knowingly possess 3 or more books, magazines, periodicals, films, video tapes, or other matter which contain[s] any visual depiction that has been mailed, or has been shipped or transported in interstate or foreign commerce, or which was produced using materials which have been mailed or so shipped or transported, by any means including by computer, if - -

(i) the producing of such visual depiction involves the use of a minor engaging in sexually explicit conduct; and

(ii) such visual depiction is of such conduct

18 U.S.C. § 2252(a)(4)(B)(i)(ii) (1998). "Sexually explicit conduct" has been defined to include the actual or simulated "lascivious exhibition of the genitals or pubic area of any person." 18 U.S.C. § 2256(2)(E) (1998). "Child pornography" is defined as including any visual depiction of a minor engaging in or appearing to engage in "sexually explicit conduct." 18 U.S.C. § 2256(8).

The Third Circuit Court of Appeals has thoroughly evaluated whether nudity is a prerequisite for a depiction to constitute a "lascivious exhibition of the genitals or public area" under the federal child pornography laws as codified at 18 U.S.C. §§ 2252 and 2256. U.S. v. Knox, 32 F.3d 733 (3d Cir. 1994), cert denied, 513 U.S. 1109, 115 S. Ct. 897, 130 L. Ed. 2d 782 (1995). At issue in Knox were films depicting several 10 to 17 year-old girls wearing tight, abbreviated articles of clothing. Id. at 737. Throughout these films "the photographer would zoom in on the children's pubic and genital area and display a close-up view for an extended period of time." Id. None of the girls were filmed in the nude. Id. The defendant in Knox argued that an "exhibition" required that a minor's genitals or public area be unclad and fully exposed to the camera. Id. at 744. The Third Circuit disagreed and held that "nudity or discernibility [sic] are not prerequisites for the occurrence of an exhibition within the meaning of the federal child pornography statute." Id. at 746.(2) "When interpreting a statute, the starting point is always the language of the statute itself." Id. at 744 (citing American Tobacco Co. v. Patterson, 456 U.S. 63, 68, 102 S. Ct. 1534, 1537, 71 L. Ed. 2d 748 (1982)). Like the defendant in Knox, Thomson is trying to read a nudity requirement into a statute which has none. Therefore, the lack of a nudity requirement when interpreting "exhibition of the genitals or pubic area," however, does not render 18 U.S.C. §§ 2252 and 2256 unconstitutionally overbroad as applied to Thomson.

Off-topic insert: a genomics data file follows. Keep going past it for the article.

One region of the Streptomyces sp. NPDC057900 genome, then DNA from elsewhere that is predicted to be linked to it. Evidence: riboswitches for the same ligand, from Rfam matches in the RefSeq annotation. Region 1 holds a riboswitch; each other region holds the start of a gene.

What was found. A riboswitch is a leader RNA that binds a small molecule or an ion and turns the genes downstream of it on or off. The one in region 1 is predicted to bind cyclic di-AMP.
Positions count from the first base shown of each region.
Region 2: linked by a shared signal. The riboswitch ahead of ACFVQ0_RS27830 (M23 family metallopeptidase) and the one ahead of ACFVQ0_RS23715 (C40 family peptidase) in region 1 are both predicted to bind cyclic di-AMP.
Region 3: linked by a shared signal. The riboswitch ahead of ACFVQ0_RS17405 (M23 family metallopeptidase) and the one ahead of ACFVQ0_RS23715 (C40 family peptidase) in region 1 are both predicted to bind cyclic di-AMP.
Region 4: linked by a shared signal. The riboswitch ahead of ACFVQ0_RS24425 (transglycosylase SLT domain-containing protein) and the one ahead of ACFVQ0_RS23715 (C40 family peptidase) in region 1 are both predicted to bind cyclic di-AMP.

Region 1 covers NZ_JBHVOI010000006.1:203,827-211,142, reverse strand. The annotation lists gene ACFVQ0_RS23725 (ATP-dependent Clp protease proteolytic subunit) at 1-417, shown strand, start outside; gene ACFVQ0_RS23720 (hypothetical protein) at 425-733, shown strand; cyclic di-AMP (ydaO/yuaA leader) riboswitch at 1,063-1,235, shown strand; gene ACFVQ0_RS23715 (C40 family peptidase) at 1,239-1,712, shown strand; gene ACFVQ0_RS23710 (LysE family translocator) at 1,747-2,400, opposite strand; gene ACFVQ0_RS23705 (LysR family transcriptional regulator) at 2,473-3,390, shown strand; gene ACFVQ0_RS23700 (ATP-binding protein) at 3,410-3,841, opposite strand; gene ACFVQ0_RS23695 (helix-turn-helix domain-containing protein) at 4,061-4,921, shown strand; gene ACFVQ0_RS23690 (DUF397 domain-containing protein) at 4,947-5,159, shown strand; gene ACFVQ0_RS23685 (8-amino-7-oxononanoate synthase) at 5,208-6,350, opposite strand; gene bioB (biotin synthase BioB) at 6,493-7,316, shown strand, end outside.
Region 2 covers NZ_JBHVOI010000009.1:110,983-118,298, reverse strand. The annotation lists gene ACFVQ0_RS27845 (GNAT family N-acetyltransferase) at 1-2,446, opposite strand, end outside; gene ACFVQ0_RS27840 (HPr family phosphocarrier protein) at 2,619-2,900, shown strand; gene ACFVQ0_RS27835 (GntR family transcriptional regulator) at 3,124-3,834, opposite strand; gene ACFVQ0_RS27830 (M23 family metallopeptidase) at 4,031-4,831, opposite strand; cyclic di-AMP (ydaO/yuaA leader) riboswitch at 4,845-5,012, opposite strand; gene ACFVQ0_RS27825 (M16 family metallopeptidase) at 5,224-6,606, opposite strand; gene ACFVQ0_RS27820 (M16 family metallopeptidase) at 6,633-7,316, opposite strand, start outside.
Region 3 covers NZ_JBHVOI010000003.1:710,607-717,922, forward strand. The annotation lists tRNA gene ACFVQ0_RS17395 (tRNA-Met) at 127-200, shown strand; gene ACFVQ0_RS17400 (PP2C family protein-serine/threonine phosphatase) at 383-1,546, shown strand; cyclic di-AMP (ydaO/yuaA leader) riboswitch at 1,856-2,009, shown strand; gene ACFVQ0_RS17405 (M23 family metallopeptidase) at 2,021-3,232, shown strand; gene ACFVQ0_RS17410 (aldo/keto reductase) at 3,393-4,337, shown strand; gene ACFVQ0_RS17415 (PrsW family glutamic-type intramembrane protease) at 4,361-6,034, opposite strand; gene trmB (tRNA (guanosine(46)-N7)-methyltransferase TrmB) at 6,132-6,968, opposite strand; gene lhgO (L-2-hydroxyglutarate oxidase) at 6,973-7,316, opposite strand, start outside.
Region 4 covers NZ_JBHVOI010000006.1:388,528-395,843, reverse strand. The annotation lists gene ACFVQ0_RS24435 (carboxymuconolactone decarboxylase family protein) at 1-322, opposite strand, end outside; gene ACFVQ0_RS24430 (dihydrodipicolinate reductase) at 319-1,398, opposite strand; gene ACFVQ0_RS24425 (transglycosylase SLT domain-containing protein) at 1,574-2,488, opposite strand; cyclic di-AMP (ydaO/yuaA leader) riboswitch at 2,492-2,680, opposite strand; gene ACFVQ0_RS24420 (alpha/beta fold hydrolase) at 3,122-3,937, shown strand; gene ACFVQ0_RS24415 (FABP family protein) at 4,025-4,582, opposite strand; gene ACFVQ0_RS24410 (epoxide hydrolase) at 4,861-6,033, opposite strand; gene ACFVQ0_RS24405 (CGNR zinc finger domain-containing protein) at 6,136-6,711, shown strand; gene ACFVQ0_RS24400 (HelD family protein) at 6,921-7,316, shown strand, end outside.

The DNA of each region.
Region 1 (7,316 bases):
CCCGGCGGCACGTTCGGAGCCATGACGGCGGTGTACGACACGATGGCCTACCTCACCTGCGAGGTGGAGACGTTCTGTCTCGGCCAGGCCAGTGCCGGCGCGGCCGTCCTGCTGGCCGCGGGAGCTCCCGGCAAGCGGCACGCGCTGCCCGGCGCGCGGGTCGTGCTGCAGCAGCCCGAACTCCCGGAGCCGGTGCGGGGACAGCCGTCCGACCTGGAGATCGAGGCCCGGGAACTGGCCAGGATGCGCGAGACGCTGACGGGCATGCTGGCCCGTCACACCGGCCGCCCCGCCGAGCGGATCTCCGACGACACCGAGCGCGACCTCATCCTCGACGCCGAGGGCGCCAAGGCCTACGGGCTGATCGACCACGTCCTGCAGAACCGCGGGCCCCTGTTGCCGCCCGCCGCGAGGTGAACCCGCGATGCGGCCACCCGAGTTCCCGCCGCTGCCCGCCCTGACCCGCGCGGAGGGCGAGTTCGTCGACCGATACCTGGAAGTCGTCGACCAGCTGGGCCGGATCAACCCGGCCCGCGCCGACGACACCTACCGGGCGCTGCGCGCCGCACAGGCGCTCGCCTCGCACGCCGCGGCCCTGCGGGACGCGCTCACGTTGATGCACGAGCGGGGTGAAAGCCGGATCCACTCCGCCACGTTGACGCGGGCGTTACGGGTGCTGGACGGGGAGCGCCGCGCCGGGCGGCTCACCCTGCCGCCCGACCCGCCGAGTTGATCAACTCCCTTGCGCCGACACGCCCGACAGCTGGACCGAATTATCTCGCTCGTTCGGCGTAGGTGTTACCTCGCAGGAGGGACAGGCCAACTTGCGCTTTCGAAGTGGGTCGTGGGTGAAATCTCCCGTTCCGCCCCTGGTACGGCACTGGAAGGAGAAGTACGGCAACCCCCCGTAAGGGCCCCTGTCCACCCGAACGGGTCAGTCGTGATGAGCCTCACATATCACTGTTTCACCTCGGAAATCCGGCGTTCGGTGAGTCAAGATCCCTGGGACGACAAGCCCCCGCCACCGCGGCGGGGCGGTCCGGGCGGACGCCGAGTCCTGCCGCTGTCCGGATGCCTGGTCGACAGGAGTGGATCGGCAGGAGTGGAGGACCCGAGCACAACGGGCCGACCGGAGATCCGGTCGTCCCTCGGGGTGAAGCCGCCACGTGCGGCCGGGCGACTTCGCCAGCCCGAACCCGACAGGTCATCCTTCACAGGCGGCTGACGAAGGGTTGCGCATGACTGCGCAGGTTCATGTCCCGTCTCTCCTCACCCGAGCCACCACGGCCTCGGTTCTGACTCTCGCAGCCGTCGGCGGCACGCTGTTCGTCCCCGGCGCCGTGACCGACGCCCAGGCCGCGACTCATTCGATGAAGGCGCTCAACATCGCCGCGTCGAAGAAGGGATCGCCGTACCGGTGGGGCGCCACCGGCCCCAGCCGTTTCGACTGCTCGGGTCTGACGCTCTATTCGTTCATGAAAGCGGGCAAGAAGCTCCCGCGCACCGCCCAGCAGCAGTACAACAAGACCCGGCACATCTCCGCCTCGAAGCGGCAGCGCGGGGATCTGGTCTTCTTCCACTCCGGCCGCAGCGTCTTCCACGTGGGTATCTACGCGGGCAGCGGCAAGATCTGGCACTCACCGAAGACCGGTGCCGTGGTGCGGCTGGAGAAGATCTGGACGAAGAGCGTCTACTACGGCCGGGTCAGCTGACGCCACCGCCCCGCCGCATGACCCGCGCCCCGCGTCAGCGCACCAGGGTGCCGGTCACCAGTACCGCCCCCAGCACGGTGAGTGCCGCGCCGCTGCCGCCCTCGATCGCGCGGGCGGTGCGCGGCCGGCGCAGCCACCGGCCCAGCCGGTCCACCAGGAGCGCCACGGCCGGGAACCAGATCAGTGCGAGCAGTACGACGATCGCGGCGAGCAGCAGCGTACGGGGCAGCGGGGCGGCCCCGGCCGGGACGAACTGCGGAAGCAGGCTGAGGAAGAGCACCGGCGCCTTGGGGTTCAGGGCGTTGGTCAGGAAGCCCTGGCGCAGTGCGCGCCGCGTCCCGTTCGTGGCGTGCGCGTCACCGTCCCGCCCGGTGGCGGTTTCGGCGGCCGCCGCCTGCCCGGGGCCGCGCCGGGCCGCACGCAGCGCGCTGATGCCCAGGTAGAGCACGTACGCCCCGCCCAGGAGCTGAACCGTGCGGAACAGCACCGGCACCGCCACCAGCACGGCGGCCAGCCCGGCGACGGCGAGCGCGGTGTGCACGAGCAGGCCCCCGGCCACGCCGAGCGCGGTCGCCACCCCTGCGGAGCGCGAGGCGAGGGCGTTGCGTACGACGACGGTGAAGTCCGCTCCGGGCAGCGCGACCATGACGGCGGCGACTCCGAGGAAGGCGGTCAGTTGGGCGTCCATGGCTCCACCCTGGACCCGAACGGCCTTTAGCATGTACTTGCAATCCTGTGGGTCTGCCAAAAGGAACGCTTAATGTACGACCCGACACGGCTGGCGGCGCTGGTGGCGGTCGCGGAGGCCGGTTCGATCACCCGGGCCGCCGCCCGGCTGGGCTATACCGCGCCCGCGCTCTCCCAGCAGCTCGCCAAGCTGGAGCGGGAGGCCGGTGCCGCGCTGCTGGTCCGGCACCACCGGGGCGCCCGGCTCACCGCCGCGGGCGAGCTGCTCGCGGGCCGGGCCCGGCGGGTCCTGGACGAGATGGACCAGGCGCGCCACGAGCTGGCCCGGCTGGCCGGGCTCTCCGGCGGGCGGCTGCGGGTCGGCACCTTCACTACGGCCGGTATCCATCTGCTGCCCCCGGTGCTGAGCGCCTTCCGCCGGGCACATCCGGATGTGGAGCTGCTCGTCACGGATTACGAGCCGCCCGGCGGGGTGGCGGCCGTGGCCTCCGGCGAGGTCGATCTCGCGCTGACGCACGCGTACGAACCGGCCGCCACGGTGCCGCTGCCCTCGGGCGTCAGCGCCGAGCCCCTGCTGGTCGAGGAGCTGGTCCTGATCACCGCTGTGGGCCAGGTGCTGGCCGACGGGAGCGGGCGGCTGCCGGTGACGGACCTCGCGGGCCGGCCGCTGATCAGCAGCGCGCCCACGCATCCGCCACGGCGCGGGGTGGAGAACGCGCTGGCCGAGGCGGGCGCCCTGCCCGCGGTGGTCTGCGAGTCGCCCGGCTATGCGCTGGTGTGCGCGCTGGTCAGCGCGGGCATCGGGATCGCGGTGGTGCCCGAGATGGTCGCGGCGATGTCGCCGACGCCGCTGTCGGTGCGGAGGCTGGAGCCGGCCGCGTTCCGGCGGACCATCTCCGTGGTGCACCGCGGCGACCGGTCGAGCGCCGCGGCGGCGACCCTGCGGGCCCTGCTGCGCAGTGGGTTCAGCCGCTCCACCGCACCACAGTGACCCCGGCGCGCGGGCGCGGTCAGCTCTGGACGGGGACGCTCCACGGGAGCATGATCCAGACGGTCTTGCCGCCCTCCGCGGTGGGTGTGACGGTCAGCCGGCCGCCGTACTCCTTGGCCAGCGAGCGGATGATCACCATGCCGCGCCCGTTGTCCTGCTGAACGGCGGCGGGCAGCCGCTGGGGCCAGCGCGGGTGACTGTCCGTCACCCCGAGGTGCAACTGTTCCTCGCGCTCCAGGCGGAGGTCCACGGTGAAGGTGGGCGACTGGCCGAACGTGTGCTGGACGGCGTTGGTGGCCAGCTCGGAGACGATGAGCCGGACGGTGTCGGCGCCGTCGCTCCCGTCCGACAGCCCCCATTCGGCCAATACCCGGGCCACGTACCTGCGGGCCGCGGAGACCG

"The function of the First Amendment is to prevent broadly worded statutes which control constitutionally unprotected conduct from deterring constitutionally protected expression." Knox, 32 F.3d at 752. The United States Supreme Court has repeatedly analyzed the overbreadth doctrine in the context of child pornography laws and has recognized that "striking down a statute on its face at the request of one whose own conduct may be punished despite the First Amendment" is "strong medicine" to be employed with hesitation, and then "only as a last resort." See New York v. Ferber, 458 U.S. 747, 769, 102 S. Ct. 3348, 3361 (1982) (holding that New York child pornography law is not unconstitutionally overbroad as forbidding the distribution of material with serious literary, scientific, or educational value); Osborne v. Ohio, 495 U.S. 103, 103-104, 110 S. Ct. 1691, 1693 (1989) (holding that the Ohio statute prohibiting the possession and viewing of child pornography is not constitutionally overbroad). Therefore, before a child pornography statute will be declared unconstitutional, the overbreadth must "not only be real, but substantial as well, judged in relation to the statute's plainly legitimate sweep." Broadrick v. Oklahoma, 413 U.S. 601, 615, 93 S. Ct. 2908, 2918 (1973). In Knox, the Third Circuit also rejected the defendant's contention that 18 U.S.C. §§  2252 and 2256 are facially overbroad. Knox, 32 F.3d at 752. Whether or not the child is naked, a visual depiction of the subject's genitals or pubic area must be "lascivious" in order to be proscribed, and whether the depiction is "lascivious" will be determined on a case-by-case basis. Id. This court agrees and finds that the statutes are not facially overbroad in violation of the First Amendment.

Vagueness & Due Process

The defendant also argues that the term "exhibition of the genitals or pubic area" is unconstitutionally vague. The defendant claims that because Iowa law does not view depictions of clothed areas of a minor's anatomy as "child pornography," a federal statute that does is unconstitutional. The court disagrees.

The Due Process Clause of the Fifth Amendment has been interpreted to require that a criminal statute "define the offense well enough to let ordinary people know what is prohibited" and to avoid arbitrary and discriminatory enforcement. Kolender v. Lawson, 461 U.S. 352, 357 (1983); U.S. v. Whiting, 165 F.3d 631, 634 (8th Cir. 1999). The Constitution requires that the language of the statute 'convey sufficiently definite warning as to the proscribed conduct when measured by common understanding and practices. . . ." United States v. Freeman, 808 F.2d 1290, 1292 (8th Cir. 1987), cert denied, 480 U.S. 922, 107 S. Ct. 1384, 94 L. Ed. 2d 697 (1987) (quoting United States v. Petrillo, 332 U.S. 1, 7-8, 67 S. Ct. 1538, 1541-42, 91 L. Ed. 1877 (1947)). "The Supreme Court has consistently held that lack of precision, alone, does not violate due process." Id., (citing Roth v. United States, 354 U.S. 476, 491, 77 S. Ct. 1304, 1312, 1 L. Ed. 2d 1498 (1957)).